Band of the Week: Kalle Mattson
By Sabrina Nanji
Kalle Mattson wrote his first album when he was 18, and his second when he was 19. A veritable triple threat, the Ottawa musician also plays a role in recording and producing his own albums. Though he started as a solo act, he has joined forces with a fully fledged folk-rock quintet for a new experimental indie-rock sound, which ranges from danceable pop tunes to lyric-heavy music that’s both mellow and disturbing (in a good way).
His sound has received nods from Canadian music elite such as Howie Beck (who has collaborated with the likes of Feist and Jason Collett), who mixed Anchors, his first full-length. Mattson’s name may not be a household one, but you’ve probably heard his music on Degrassi (arguably a rite of passage for Canadian artists) or seen his popular YouTube video, “Thick as Thieves.”
He plans to finish recording his sophomore album, Lives in Between, this year, having released the EP and six tracks earlier this month. All his albums are available for free, which means it won’t be hard to justify checking out his pay-what-you-can show with alt-country duo Old Time Machine at Supermarket tonight. Herewith, Kalle gives us details on his rise to fame and his new sound.
How would you describe your sound? It’s hard to pick just one genre.
That’s probably a good thing, I think! I don’t know — I always tend to say folk rock, because it seems to be that sort of thing, and people sort of get a general idea of what it sounds like, hopefully. But it’s sort of a blending of songwriting, hopefully in the vain of Dylan or Springsteen, and infusing interesting sounds with that and gussying up those songs.
After co-producing Anchors, did you want to take more control for Lives in Between?
Well, there’s a bunch of things that made it different than Anchors, which was our last full-length. We recorded it all ourselves. That’s probably a big one. I also co-produced Anchors, but this time it was all me. I was able to have way more freedom and time, and we were able to just try things. I write a lot of the parts, so it makes sense to follow through with that vision and to record sounds and extras that producing entails. It seems like such a natural thing.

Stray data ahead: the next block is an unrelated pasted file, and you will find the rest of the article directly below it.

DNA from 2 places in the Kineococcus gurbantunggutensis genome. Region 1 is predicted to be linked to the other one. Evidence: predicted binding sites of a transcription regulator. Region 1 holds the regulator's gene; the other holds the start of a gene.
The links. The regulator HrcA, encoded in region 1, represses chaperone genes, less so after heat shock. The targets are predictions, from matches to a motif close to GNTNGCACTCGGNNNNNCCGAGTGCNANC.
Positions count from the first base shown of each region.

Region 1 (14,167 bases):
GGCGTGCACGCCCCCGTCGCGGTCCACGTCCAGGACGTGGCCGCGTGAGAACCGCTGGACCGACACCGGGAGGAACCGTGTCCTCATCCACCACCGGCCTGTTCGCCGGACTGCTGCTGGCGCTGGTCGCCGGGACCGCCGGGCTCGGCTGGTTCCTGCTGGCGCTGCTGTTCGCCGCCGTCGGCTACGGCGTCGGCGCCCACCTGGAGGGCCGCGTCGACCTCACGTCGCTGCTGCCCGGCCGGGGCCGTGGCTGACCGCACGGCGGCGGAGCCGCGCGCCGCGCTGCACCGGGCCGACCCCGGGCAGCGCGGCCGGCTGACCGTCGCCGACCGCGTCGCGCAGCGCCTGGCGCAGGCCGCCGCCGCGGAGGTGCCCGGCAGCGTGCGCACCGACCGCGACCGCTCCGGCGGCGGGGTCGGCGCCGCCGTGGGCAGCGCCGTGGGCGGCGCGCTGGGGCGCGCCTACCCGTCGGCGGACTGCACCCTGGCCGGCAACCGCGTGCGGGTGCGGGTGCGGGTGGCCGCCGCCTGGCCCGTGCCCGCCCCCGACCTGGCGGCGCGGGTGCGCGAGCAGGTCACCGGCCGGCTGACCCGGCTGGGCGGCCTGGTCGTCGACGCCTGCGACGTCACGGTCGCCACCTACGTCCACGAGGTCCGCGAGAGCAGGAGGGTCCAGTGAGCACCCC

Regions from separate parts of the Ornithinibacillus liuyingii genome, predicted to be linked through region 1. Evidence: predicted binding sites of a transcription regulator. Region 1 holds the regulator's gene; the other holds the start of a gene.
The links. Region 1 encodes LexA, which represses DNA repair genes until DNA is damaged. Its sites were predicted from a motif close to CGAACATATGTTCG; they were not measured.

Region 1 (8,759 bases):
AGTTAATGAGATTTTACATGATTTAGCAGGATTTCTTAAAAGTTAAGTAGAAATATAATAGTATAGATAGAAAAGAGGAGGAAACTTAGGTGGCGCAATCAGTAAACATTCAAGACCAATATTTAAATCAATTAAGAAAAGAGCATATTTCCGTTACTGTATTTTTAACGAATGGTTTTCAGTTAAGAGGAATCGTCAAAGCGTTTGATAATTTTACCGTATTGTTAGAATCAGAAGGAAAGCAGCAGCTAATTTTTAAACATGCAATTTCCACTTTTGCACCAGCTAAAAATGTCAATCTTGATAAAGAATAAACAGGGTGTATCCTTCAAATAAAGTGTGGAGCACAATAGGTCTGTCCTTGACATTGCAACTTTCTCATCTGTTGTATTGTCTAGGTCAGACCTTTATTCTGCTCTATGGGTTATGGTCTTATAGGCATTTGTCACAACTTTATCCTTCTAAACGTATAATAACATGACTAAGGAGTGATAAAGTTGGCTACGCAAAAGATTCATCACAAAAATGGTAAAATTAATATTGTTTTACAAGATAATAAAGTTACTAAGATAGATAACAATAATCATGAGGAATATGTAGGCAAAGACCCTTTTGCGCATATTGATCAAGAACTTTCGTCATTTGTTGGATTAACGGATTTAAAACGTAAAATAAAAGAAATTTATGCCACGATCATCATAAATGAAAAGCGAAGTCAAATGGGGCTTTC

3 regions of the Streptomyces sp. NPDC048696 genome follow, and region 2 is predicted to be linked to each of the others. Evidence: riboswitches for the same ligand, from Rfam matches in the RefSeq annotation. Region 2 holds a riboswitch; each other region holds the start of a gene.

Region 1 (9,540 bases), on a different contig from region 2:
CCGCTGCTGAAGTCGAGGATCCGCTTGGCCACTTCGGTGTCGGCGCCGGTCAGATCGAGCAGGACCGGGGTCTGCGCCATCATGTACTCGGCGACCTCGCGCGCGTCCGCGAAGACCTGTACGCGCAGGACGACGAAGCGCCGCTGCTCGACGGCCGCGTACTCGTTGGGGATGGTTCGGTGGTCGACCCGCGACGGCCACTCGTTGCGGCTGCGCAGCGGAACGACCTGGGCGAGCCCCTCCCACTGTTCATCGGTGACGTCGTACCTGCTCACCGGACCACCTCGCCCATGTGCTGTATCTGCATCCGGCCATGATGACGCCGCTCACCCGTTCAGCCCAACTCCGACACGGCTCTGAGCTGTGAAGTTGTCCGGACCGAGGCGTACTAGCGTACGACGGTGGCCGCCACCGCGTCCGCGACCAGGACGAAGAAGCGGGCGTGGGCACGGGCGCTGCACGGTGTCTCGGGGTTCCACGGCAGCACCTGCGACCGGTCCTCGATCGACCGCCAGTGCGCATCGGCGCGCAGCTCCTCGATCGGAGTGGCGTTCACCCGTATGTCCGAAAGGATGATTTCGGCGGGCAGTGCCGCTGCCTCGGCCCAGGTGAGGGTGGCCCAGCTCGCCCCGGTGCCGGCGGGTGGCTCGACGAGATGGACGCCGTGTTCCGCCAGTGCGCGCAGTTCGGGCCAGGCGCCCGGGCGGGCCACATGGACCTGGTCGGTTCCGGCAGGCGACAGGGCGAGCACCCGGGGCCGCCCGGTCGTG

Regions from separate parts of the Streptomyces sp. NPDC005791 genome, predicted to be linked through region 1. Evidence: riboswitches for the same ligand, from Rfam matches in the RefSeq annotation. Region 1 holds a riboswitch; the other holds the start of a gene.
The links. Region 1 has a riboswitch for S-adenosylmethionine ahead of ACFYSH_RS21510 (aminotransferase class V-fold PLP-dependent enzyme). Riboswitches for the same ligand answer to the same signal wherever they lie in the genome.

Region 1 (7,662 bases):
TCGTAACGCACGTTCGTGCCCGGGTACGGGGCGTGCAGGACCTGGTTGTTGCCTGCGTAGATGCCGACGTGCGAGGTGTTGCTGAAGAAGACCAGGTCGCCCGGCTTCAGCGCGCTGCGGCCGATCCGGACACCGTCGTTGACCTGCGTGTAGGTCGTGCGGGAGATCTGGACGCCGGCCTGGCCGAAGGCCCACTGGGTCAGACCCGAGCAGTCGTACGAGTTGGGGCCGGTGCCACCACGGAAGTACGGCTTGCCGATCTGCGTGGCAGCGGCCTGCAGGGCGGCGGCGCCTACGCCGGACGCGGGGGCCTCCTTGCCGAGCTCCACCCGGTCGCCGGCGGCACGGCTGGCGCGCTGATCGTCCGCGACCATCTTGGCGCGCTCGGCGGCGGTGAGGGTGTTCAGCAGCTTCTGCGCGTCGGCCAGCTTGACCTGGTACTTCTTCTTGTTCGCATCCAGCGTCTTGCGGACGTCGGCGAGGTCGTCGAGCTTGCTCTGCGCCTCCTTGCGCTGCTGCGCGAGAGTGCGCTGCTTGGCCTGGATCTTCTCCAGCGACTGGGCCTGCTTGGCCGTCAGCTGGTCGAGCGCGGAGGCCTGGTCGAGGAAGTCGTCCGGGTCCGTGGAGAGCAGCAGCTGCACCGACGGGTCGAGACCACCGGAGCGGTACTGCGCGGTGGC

And how did that affect the creative process?
Experimentation is a loaded word, but there was experimentation like, “Hey, I can’t wait to try this.” There was no one to tell us “bad” or tell us “no.” And then there was a lot more orchestration involved — we worked with drum machines and loops and horns, which was new. I wrote horns for a couple songs, and I wrote some string sections for the last few songs. There was a lot more in orchestrating it, and more involved in the recording of it as well. To me, that’s the biggest difference, on top of, you know, hopefully better songs [laughs].
How does playing with a band compare to playing solo?
I record the songs the same way — well, relatively speaking. All of the songs can be played with just me and the acoustic guitar. And then they sort of take a different shape and we go from there. The songwriting, to me, just got better. I wrote Anchors when I was 18, and these songs I wrote when I was 19. It doesn’t seem like a big difference in years, but to me there’s an obvious difference.
You’ve gained YouTube fame for the “Thick as Thieves” video, and won two Northern Ontario Music Awards. Does the recognition change your dynamic?
It’s changed stuff, but it hasn’t changed the way we operate or anything. There are a lot more people involved with helping me out, which is great. The Northern Ontario Music and Film Awards, we got songwriter and album for that, and we got home the next day and we immediately started working on our next record. I mean, it was great to be recognized, but for anyone outside of Thunder Bay, Sudbury and Sault Ste. Marie, it doesn’t really mean anything you know? [Laughs.] The video just meant for us that a lot of people heard our record.
All of your albums are available for free on your website, and some would probably think you’re crazy. What’s your motivation?
Well, for us, it just makes sense. There’s no reason for us to be charging people when we’re still trying to build fans. To make our music as easily available as possible is only the smartest decision, I think. We’re not like U2 or Metallica, where we’re about the bottom line, and our records have to sell a million dollars or we lose money. When we put our first record up, it was downloaded about 75,000 times, and that was unbelievable for us, that that many people had heard our record. If more people listen to our music, that is the absolute best thing.
I’m okay with that.
Yeah, great! I think fans are more important than money at this point in time. Maybe at some point we’ll have to charge people, but I think it’s cool. I think Trent Reznor [Nine Inch Nails] says that digital music should be free. It’s invisible; there’s no intrinsic physical product. So why not? People come to our shows and buy the vinyl because they have the digital for free.
You’re a Carleton music major, right?
Yeah, classical guitar performance.
Does being classically trained at a university level affect your outlook on music?
Maybe subconsciously. I don’t want to make music sound like math, but there are options. You’ll find that if you have a good ear, you can find it quicker because you know the theory behind it. But I don’t think studying music changed the way I write songs.